“This is what art is for: to make us feel more united. Otherwise we’re not human beings.”
It was 8 September when Maria Lai decided to “tie together” the houses of the inland town of Ulassai in Sardinia, where she was born.
The houses and their inhabitants, who live in the shadow of the local hill’s cliff face, were the protagonists in the first relational work ever attempted in Italy. Maria Lai created a work that would involve the whole town and would actually be performed by her fellow citizens. The idea was to connect all the buildings to one another with a ribbon that would then be tied to the mountain above to symbolise a common purpose among men in their relationship with nature and art.
This was a totally new enterprise which arose by listening to people. When Maria Lai interviewed the townfolk, she came to understand the kind of attachments that formed in the tight-knit community – the bad blood, outright feuds and even hidden romances – and realised she had to overcome the inhabitants’ diffidence. So the idea came to Maria Lai of making these bonds within the town visible by using different types of ribbon according to the nature of the relations that existed between families and from one house to the next. Where there was a family connection and close ties of affection, a piece of special festival bread would be added; if the bond was one of friendship, then a knot would be made in the ribbon; and if she found sheer hostility, the ribbon would remain just as it was, with no other adornment.
Maria Lai. Legarsi alla montagna is a book that draws us right into this unforgettable collective performance that Maria Lai staged forty years ago. Much of the merit goes to the powerful photographs of Piero Berengo Gardin, who recorded the whole event, and which the Sardinian artist retouched with a blue felt-tip pen, transforming the pictures and leaving her own moving imprint on the record of her live work in Ulassai.
The book will be co-published with Fondazione Maria Lai in a bilingual Italian/English edition.
Piero Berengo Gardin (Venice 1933, Rome 2009). Architect, director, historian and critic of photography, journalist, music lover, an eclectic, anomalous and very modern intellectual, never tired of the discipline in which he practiced, it was almost impossible for him to choose between his many passions, which became indispensable tools of his work. In RAI since 1969, he has been author and director of award-winning documentaries on architecture on Palladio, Titian, Alvar Aalto and the designer Tapio Wirkkala, on music with Outis, the work of Luciano Berio, on art with the programs “Museo e città”, “Great Medici Exhibitions of Florence”, “Paul Klee”, and photography with the popular serial program “L’Italia nel cassetto”. For the Contrasto editions he edited the translation of Robert Capa’s diary, “Fuori fuoco”. Professor of History and Technique of Photography at the Experimental Center of Cinematography in Rome and Photography, Television and Urban Environment at the Faculty of Architecture at La Sapienza University in Rome, he has been a photo critic for the newspapers “Il Messaggero”, “Paese Sera” and the “Secolo XIX”.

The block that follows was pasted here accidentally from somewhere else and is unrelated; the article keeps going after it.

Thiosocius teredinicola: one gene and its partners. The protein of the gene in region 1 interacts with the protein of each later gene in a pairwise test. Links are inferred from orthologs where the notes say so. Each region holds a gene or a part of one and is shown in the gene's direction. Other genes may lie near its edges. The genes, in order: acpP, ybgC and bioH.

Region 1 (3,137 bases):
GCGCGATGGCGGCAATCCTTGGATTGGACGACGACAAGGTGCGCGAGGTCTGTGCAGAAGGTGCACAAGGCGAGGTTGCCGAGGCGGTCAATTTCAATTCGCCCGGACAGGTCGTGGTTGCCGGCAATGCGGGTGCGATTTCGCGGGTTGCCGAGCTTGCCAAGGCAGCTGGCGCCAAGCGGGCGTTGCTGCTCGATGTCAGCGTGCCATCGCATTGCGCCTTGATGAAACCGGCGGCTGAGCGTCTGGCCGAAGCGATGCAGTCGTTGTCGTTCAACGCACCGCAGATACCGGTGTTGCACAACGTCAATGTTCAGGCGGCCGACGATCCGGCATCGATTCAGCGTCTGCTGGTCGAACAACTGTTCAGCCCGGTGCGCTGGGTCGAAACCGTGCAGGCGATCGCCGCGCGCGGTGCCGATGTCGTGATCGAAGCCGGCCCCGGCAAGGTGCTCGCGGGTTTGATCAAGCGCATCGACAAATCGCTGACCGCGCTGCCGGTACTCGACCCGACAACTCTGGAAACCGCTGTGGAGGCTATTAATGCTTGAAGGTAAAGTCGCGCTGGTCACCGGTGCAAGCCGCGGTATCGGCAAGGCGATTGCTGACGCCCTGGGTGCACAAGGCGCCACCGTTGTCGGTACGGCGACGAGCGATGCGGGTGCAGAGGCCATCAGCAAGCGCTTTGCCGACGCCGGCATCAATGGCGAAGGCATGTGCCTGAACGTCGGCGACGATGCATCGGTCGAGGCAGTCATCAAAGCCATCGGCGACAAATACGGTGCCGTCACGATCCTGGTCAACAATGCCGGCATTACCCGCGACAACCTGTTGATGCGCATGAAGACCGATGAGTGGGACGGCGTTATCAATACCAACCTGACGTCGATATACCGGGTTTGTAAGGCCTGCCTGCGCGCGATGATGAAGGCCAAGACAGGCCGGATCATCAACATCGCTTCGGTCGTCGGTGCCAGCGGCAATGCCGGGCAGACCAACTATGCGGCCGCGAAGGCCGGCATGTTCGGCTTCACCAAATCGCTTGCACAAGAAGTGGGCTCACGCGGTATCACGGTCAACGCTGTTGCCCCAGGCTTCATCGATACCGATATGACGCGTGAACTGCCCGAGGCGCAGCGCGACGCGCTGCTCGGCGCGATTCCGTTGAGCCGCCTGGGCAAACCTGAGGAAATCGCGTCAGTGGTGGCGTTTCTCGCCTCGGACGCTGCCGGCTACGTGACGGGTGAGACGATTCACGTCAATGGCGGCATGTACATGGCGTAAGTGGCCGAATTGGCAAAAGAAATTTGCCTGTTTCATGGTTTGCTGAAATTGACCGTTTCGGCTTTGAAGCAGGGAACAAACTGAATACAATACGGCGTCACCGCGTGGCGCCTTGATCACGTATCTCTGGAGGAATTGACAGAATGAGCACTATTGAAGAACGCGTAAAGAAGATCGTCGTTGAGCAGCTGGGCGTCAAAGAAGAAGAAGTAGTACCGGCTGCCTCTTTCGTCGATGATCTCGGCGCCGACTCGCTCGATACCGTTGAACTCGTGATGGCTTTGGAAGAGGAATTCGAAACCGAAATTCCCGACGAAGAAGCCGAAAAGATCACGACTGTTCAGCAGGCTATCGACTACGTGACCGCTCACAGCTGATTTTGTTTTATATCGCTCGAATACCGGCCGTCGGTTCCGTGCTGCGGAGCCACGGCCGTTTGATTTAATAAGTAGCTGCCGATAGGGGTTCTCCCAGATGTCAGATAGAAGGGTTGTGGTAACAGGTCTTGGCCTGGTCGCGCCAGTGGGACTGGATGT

Elena Pontiggia teaches Art History at the Academy of Brera and the Polytechnic of Milan. She contributes as an art critic to various newspapers and magazines. Since 2011 she has been writing for “La Stampa”. He is particularly interested in Italian and international art between the two wars and in the relationship between modernity and classicism. He is interested in poetic writings, publishing the main theoretical texts of artists, from Cézanne and the avant-garde, to Pollock. Since 2001 he is part of the Scientific Committee of the Fondazione Stelline in Milan. Previously he was part of the Scientific Committee of the Padiglione d’Arte Contemporanea in Milan (until 1993) and of the Board of Directors of the Quadriennale di Roma (from 2002 to 2006).